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Dallas Morning News - June 11, 2020

Snakes in Texas


Most snakes in north Texas are beneficial and not dangerous. Boy, that's a hard sell, but let me try.


Even the dangerous snakes are smooth not slimy and they don't spit at you with devilish tongues. Snakes smell with their tongues by collecting scents and small organisms.


The good guy snakes include but aren't limited to – Eastern hognose, Texas brown, Texas rat snake, rough green snake, garter snake, milk snake, bull snake, king snake, indigo snake, black racer, water snake, blind snake and coachwhip.


Rough green snakes are smooth and quite friendly

Garter snake is among the friendlies



Snakes to be least afraid include the pretty rough green snakes and milk snakes. Rough green snakes are thin, smooth and green fading to yellow with a white belly. They often hide in trees and bushes and mainly eat crickets, grasshoppers, small frogs and spiders. You can play with them and they won't even try to bite you.


Non-venomous milk snakes have red and black colors that touch


Milk snake (a small king snake) is another that can be handled without danger. They typically eat slugs, insects, crickets, worms, lizards (especially skinks) and rodents. Yes, they look like the dangerous coral snakes – I'll get to that.


There are four venomous snakes in Texas: coral snakes, copperheads, cottonmouth water moccasins and rattlesnakes. And yes they are dangerous.


Coral snakes are shy and rarely seen but brightly colored with red, yellow and black bands. They have small mouths and are not aggressive. Bites are dangerous, but very rare. The friendly milk snakes have similar colors in different order. The rhyme "red and yellow kill a fellow" can help you remember that the coral snake's red and yellow colors touch, but the harmless milk snake has red touching black. "Red and black, venom lack."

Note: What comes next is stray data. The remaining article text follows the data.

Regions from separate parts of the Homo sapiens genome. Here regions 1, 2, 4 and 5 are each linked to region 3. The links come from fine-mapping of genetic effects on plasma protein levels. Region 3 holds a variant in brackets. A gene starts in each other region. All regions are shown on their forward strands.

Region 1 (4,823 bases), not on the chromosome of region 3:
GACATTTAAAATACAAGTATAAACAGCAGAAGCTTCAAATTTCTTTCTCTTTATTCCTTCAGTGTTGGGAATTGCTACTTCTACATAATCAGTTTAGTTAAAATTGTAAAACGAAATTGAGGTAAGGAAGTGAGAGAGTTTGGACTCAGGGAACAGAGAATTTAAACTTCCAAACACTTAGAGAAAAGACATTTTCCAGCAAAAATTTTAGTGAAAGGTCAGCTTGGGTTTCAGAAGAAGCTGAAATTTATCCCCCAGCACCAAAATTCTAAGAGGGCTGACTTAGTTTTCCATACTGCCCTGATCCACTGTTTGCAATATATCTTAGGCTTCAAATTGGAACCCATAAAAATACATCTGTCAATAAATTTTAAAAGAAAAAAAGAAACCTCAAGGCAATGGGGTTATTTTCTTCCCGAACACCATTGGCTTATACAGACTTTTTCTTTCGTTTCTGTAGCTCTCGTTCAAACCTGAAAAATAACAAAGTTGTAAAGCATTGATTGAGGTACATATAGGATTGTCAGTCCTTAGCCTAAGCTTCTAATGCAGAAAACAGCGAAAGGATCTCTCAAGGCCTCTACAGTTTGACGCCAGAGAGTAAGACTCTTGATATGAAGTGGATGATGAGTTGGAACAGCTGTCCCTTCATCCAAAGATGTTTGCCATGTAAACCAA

Copperhead snakes have bands of gray and/or brown with a copper-colored head. They blend in with leafy areas and are hard to see. Copperheads bite rather than strike. Because they are so well camouflaged, most bites occur when you accidentally touch one.


Cottonmouth - photo by Carl Franklin, UT Arlington Amphibian and Reptile Diversity Research Center 


Cottonmouth/water moccasins are found in marshes, swamps, ponds, lakes, ditches and canals. They are less common than the harmless water snakes that are longer and slimmer. When threatened they will show you their fangs and the mouth is white thus the name cottonmouth.


Nine kinds of rattlesnakes are found in Texas. They usually "rattle" before striking, but if they are totally surprised, they may strike before rattling. Most of the rattlesnakes are active at night, when they hunt for prey such as mice, rats and rabbits.


As a general rule-ot-thumb, non-venomous snakes are longer and skinnier with narrow heads


Lucky for us here in north Texas, the deadly snakes like other parts of the state more. As a result we have rare sighting of the dangerous snakes. As a general rule, harmless snakes tend to be longer and skinnier, the bad guys shorter and thicker. People are often hurt trying to kill snakes or running away afraid. So – stay calm, learn to identify the dangerous ones – and walk away slowly.





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